The resources on this page can help you to learn about how laws are made and how the legal system functions. Some provide a historical context for the governance of Canada.
CPLEA Suggested Resources
Not sure where to begin finding answers to your questions. Get started with our suggested resources. See additional resources below for more information.
This guide was devloped for frontline service providers in Alberta who work with vulneable individuals. It provides general legal information on Alberta law only. The booklet covers the laws of Canada (legislation, jurisdiction, and common law) as well as the court system in Alberta (Provincial, Court of Queen's Benchl, Court of Appeal, Supreme Court of Canada, Federal Courts and Tribunals, and Provincial Administrative Tribunals).
This short online resource from Courthouse Libraries BC explains how a Bill becomes an Act, or Statute, in Canada.
Site developed by Canada Justice explaining the levels and types of courts in Canada: provincial/territorial courts (which handle the great majority of cases that come into the system), provincial/territorial superior courts (which deal with more serious crimes and also take appeals from provincial/territorial court judgments, the Federal Court, the provincial/territorial courts of appeal and the Federal Court of Appeal, the Supreme Court of Canada (at the highest level).
This resource is made available throught LawCentral Schools. Part 1 of this power point with audio gives an overview of the Charter of Rights and Freedoms since its beginning. It discusses what the Charter is and is not and explains in detail the meaning using examples in the specific sections of the Charter. Part 2 talks about Section 8, search and seizure. It delves more deeply into all the tests the courts do to determine if there really is a Charter infringement. There are some review questions at the end of the presentation.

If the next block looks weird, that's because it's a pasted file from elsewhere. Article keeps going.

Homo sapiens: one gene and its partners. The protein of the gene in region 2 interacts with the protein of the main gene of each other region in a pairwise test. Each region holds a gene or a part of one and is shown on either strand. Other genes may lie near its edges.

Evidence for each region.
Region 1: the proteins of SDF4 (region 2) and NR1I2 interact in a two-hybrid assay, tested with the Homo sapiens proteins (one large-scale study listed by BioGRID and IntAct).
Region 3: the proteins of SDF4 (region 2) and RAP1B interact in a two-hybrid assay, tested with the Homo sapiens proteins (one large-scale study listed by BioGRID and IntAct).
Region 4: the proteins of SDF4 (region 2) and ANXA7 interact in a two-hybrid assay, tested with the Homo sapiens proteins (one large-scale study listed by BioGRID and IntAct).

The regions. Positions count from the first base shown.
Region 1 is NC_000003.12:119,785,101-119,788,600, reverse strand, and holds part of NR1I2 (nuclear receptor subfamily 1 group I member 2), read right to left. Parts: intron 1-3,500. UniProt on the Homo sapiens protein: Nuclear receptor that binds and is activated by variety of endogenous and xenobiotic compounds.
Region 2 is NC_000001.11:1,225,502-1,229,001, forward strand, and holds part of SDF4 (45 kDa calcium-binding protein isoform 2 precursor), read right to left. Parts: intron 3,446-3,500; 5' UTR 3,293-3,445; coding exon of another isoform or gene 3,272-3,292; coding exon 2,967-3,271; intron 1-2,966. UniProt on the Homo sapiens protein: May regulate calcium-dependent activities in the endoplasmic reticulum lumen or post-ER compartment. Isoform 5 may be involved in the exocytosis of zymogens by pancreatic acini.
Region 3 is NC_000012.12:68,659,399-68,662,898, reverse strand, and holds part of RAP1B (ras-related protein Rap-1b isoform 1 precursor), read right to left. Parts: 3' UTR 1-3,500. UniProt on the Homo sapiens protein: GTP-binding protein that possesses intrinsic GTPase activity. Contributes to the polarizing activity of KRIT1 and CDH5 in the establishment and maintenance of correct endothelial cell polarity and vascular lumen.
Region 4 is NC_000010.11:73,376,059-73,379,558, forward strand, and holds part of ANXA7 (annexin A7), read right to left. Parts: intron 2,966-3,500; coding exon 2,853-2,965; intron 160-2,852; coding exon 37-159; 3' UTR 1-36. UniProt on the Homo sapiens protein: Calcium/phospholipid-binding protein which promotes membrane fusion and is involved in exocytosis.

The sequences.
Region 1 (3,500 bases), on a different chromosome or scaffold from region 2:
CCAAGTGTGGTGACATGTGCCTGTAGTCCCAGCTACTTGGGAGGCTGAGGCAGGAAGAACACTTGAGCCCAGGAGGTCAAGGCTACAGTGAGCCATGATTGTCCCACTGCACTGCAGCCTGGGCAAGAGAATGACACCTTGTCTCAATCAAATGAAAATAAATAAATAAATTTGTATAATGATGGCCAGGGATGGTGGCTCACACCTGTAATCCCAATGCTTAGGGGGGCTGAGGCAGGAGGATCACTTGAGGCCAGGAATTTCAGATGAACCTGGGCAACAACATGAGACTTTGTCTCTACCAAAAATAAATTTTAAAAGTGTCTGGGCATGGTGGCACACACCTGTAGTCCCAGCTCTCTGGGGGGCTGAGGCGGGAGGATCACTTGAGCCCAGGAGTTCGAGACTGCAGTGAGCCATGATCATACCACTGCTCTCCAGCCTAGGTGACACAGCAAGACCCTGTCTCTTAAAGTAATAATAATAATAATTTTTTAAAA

This section describes in general terms the court system in Canada, that is to say, the different types and levels of courts, as well as their responsibilities. This is not a guide for people who come before the courts. For information on the justice system as a whole, we recommend consulting the section The justice system of Canada .
The federal and provincial and territorial governments are all responsible for the judicial system in Canada. Only the federal government can appoint and pay judges of the superior, or upper-level, courts in the provinces. Parliament can also establish a general court of appeal and other courts. It has created the Supreme Court of Canada, the Federal Court and the Federal Court of Appeal, as well as the Tax Court. This Justice Canada webpage provides an outline of Canada's court system.
Created by the Centre for Public Legal Education Alberta and made available on LawCentral Schools, the first part of this narrated powerpoint focused on Canadian law presents information on how the legal structure of Canada is organized, the history of our laws and an explanation of the Rule of Law. The second part discusses legislation including who makes it, how it is made and how it is enforced. It discusses the 3 levels of government that make laws, with the laws being made according to each government's responsibilities. The last part of the presentation focuses on Common Law and what it is, how it is made and how it is enforced.